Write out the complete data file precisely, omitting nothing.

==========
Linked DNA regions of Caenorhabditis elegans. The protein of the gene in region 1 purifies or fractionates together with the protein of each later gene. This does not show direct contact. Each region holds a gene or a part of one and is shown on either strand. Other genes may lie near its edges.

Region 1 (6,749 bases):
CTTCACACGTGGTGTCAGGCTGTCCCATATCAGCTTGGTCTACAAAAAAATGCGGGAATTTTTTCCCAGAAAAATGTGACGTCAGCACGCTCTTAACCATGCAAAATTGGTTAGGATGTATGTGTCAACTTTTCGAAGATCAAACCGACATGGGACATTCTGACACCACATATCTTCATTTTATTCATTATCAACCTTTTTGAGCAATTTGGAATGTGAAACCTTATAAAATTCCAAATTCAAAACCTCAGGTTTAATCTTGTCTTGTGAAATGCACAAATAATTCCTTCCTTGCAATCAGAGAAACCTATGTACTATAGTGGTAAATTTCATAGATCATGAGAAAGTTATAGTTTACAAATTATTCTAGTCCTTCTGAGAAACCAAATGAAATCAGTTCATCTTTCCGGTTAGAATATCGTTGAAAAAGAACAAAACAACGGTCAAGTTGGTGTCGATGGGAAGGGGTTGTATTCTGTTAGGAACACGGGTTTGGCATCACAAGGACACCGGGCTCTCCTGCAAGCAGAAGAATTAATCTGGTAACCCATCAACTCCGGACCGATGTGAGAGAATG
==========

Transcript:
Linked DNA regions of Caenorhabditis elegans. The protein of the gene in region 1 purifies or fractionates together with the protein of each later gene. This does not show direct contact. Each region holds a gene or a part of one and is shown on either strand. Other genes may lie near its edges.

Region 1 (6,749 bases):
CTTCACACGTGGTGTCAGGCTGTCCCATATCAGCTTGGTCTACAAAAAAATGCGGGAATTTTTTCCCAGAAAAATGTGACGTCAGCACGCTCTTAACCATGCAAAATTGGTTAGGATGTATGTGTCAACTTTTCGAAGATCAAACCGACATGGGACATTCTGACACCACATATCTTCATTTTATTCATTATCAACCTTTTTGAGCAATTTGGAATGTGAAACCTTATAAAATTCCAAATTCAAAACCTCAGGTTTAATCTTGTCTTGTGAAATGCACAAATAATTCCTTCCTTGCAATCAGAGAAACCTATGTACTATAGTGGTAAATTTCATAGATCATGAGAAAGTTATAGTTTACAAATTATTCTAGTCCTTCTGAGAAACCAAATGAAATCAGTTCATCTTTCCGGTTAGAATATCGTTGAAAAAGAACAAAACAACGGTCAAGTTGGTGTCGATGGGAAGGGGTTGTATTCTGTTAGGAACACGGGTTTGGCATCACAAGGACACCGGGCTCTCCTGCAAGCAGAAGAATTAATCTGGTAACCCATCAACTCCGGACCGATGTGAGAGAATG